Seijakuen - Garden of Tranquility
by Mary Jasch
When entering the Memphis Botanical Garden I am told the gardens are laid out in a big circle and please start to the right, but I spot a water garden to the left and explore its formal area of evergreens, sculpture and huge trees – magnolia and oak – known as the Memphis Garden Club Sculpture Garden. A rose garden lies just beyond surounding a three-tiered fountain and the largest crepe myrtle I’ve ever seen. Tall conifers of all hues and shapes form the backdrop tapestry.
The 96-acre Botanical Garden is an arboretum with more than 170 species of trees. It is certified as a Level 4 Arboretum by the Tennessee Urban Forestry Council and is the first to be certified as an Urban Forestry Center of Excellence for the State of Tennessee.
I turn around and go back in the correct direction past another water garden bordered by clipped holly, a huge willow oak and an allee of Carpinus caroliniana, American hornbeam, a small, delicate-looking tree with light, shreddy bark, softly rattling its bell-like seed heads. Along the path I pass the most beautiful long leaf pine I have ever seen and also an astonishing sculpture installation featuring giant bugs.
Soon an amazing Japanese Garden unfolds before me with islands of rock and sculpted Japanese Black Pine. Serpentine shores of a lake instinctively cause me to loosen up and swoon. Koi are everywhere looking for food.
In 1965, the Japanese Garden at Memphis Botanic Garden in Tennessee was created and designed by Dr. Paul Takona Tono, a revered landscape architect from Japan, in cooperation with the Memphis Bamboo Chapter of Ikebana International. Tono’s design was never fully realized, though he did create Lake Biwa, the Moon Gazing Pavilion and path system but with details left unfinished
Memphis Botanical Garden was founded in the 1950s. In the early ‘60s, a consortium of garden groups hired Paul Tono who added the Drum Bridge, so called because the upper arch is an inverted half-circle. When you look at it from the shore, its refection in the water creates a circular drum.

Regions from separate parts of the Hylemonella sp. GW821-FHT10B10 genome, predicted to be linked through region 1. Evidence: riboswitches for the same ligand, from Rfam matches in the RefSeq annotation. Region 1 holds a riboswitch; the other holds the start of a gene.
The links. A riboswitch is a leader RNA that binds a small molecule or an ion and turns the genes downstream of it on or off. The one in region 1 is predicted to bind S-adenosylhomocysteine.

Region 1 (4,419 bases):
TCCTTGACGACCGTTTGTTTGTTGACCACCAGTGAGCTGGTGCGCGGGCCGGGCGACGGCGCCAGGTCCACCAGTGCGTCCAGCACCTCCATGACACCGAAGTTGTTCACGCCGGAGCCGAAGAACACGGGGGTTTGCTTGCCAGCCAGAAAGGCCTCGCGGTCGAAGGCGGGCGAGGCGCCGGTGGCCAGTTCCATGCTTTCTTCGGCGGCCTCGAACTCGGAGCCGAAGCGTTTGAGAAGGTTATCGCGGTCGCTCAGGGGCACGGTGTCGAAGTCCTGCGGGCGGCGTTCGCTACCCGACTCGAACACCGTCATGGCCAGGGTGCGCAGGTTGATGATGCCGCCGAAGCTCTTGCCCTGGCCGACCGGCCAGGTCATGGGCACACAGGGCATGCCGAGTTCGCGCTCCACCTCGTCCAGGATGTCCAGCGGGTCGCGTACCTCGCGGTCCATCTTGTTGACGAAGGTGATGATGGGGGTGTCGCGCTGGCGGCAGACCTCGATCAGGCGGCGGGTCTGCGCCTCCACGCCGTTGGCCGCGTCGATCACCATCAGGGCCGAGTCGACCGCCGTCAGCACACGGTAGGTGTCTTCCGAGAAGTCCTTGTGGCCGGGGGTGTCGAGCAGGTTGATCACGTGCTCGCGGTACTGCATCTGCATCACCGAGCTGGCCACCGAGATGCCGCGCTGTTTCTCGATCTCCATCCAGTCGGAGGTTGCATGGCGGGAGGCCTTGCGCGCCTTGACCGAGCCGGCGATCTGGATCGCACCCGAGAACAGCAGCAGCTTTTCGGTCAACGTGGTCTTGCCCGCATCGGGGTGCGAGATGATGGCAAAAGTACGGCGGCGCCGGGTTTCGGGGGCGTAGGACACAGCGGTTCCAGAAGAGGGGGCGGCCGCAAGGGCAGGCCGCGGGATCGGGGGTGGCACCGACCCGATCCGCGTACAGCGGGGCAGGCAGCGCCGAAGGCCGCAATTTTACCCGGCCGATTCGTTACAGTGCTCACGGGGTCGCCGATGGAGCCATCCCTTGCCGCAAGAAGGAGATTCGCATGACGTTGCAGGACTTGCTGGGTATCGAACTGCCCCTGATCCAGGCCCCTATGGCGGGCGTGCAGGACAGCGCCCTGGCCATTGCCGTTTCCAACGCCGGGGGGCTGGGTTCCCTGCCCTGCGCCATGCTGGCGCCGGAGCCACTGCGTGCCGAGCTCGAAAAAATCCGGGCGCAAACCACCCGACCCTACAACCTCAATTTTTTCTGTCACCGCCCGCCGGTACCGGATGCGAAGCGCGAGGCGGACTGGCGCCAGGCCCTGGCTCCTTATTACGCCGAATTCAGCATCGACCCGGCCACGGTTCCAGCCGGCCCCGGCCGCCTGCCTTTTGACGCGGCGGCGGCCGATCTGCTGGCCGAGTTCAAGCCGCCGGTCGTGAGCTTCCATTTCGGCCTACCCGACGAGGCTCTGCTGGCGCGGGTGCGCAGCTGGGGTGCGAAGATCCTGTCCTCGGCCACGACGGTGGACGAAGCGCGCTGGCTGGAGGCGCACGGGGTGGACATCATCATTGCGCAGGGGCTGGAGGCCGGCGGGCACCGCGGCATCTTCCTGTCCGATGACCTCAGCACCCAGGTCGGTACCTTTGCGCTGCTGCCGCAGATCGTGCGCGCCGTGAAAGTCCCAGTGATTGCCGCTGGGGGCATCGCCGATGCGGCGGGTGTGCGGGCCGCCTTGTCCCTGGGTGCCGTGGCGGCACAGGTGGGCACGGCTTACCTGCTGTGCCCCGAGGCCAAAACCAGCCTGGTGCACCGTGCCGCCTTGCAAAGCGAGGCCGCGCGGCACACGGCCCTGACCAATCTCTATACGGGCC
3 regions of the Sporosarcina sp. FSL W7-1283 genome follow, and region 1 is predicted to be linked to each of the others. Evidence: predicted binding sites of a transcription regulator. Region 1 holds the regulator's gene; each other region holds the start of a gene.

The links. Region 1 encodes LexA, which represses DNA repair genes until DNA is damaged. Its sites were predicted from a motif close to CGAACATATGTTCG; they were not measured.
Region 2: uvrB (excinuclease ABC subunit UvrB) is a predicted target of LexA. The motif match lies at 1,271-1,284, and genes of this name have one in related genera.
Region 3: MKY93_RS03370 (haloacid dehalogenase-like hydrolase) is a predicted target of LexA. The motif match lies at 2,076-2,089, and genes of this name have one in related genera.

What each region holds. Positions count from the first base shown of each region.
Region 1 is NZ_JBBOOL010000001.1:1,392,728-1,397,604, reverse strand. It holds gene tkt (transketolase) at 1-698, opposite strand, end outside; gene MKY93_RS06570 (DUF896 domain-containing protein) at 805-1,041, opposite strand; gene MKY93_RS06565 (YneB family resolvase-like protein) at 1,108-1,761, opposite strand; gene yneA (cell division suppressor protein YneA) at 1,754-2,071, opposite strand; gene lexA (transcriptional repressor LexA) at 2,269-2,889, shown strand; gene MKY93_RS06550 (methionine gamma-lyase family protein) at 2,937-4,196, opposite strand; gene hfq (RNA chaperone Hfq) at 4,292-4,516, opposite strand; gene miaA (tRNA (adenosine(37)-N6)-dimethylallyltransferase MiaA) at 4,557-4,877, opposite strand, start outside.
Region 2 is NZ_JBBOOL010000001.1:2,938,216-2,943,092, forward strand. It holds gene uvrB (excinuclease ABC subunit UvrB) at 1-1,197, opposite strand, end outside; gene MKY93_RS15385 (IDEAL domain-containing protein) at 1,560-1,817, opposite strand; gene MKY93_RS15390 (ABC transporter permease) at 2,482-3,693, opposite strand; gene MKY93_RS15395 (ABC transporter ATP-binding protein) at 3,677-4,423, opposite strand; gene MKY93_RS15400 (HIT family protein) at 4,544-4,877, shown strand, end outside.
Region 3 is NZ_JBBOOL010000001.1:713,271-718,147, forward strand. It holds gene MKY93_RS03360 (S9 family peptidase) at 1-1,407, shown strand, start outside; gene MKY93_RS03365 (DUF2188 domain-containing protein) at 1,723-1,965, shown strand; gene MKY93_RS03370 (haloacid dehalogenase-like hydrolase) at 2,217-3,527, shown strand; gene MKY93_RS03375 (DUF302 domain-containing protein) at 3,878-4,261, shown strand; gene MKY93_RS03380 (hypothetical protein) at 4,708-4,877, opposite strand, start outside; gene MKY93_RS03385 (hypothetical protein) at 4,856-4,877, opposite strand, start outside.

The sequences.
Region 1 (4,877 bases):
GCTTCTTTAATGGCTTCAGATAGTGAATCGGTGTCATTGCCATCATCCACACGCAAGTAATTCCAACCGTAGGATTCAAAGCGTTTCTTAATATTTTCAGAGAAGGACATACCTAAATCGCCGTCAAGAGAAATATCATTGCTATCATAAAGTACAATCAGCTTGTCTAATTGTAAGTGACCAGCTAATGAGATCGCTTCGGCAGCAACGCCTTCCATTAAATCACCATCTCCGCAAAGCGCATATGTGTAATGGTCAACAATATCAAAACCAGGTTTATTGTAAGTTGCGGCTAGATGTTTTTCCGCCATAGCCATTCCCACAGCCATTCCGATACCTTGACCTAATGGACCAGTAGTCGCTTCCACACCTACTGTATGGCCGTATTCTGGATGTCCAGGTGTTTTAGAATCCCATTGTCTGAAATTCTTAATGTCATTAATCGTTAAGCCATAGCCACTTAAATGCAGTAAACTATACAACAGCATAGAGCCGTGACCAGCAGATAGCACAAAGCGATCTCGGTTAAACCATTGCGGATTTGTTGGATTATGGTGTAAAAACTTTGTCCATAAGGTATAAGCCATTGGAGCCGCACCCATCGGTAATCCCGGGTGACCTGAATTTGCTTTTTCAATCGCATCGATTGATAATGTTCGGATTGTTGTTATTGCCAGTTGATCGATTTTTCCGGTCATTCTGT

During the late ‘60s and ‘70s Tono's design declined until 1989, when Ritchie Smith Associates, landscape architects, performed a major redesign and renovation. They consulted with Dr. Kiochi Kawana, a Japanese garden design expert, college professor, landscape architect, artist and poet, now deceased.
While attending graduate school at Harvard, Smith had met the legendary Paul Tono while in Tokyo, who had a close relationship with Kiochi, the principal designer of Japanese gardens in Chicago and St. Louis Botanical Gardens and others.
Smith and Kiochi collaborated on the design and decided to start over with the seven-=acre garden since little was left of the original design. They kept the trees of the Southern hardwood forest, the moon-gazing pavilion and the red drum bridge. They salvaged boulders and drained and expanded the shape of Lake Biwa, lining the edge with carefully selected sheet-pile edging (corten weathering steel), to protect against the region’s strong erosion.
They created landforms, a new path system around the lake and added a classic zig-zag bridge known as “Yatsuhashi,” meaning “bridge of eight planks,” often built over shallow water where iris grow. Shinto legend has it that evil spirits chasing people on Yatsuhashi will fall off into the water because they cannot turn at right-angles.
When the pair drew down the lake, Kiochi came out and saved all the koi in ponds and tanks. Some of them today are the original fish.
They planted native plants, hybrids of natives and Japanese plants. Natives include willow and water oak, Northern red and white oak, sweetgum and persimmon. Understory trees include Japanese maple, Yoshino cherry, flowering dogwood and redbud. Shrubs include Japanese azaleas, nandina and natives.
“It was important to us to have a nice blend. We didn’t want to have all the plants from Japan,” Smith says.
Smith and Kiochi created a new gateway and Japanese-style fence. Kiochi hand-picked stone lanterns and sculpted Japanese black pine. He set up the trees and rock groupings, stone lanterns, azalea plantings and ground covers, and created two islands symbolic of the tortoise and cranes that inhabit a natural lake.
“One thing odd about this – the only Japanese gardens are in Japan," says Smith. "In America, it’s an American garden, though they are called Japanese gardens. You try to be true to the art form, materials and symbolism. It was critical we had Kiochi Kawan. He loosely called this a pond and strolling garden. There are other gardens for meditation. It’s been a beloved garden throughout its history with a prominent role in Memphis and the middle South. This is really the only authentic Japanese garden in this part of the country.”
We enjoyed every aspect (of creating the garden). We continue to talk to staff. Maintenance is critical and they’ve done a good job."
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published December 23, 2017